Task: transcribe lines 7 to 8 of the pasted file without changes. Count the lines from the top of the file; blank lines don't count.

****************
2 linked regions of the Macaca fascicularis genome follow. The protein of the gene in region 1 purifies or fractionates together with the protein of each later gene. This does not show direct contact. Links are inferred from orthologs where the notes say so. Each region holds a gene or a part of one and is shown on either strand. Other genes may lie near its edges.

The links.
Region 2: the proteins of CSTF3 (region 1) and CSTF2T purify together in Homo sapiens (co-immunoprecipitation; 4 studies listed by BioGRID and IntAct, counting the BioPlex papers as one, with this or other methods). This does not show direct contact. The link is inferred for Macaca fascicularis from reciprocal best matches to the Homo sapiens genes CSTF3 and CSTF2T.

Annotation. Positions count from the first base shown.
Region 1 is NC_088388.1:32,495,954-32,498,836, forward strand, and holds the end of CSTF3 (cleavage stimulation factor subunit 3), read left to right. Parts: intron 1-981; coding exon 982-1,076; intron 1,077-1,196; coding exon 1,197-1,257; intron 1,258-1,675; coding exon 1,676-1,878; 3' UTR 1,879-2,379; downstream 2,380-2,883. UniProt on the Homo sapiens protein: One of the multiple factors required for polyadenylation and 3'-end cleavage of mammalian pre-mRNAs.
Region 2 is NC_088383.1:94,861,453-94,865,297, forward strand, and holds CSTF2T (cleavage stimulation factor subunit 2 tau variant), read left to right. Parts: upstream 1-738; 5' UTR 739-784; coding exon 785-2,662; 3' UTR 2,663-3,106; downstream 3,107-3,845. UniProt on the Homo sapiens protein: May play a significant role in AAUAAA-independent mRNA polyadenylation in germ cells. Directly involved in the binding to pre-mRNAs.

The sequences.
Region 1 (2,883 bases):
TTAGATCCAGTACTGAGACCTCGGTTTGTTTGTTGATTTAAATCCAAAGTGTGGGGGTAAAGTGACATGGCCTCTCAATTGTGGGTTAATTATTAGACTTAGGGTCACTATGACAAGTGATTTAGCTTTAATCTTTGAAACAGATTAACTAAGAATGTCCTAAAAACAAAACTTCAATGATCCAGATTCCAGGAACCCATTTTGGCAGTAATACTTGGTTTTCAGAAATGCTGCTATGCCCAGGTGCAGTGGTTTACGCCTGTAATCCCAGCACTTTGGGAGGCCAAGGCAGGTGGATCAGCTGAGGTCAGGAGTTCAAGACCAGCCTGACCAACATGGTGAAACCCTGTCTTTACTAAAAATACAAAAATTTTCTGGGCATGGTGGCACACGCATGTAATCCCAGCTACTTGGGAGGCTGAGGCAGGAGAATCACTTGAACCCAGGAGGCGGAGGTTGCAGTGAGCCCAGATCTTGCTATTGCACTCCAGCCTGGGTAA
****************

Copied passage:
The sequences.
Region 1 (2,883 bases):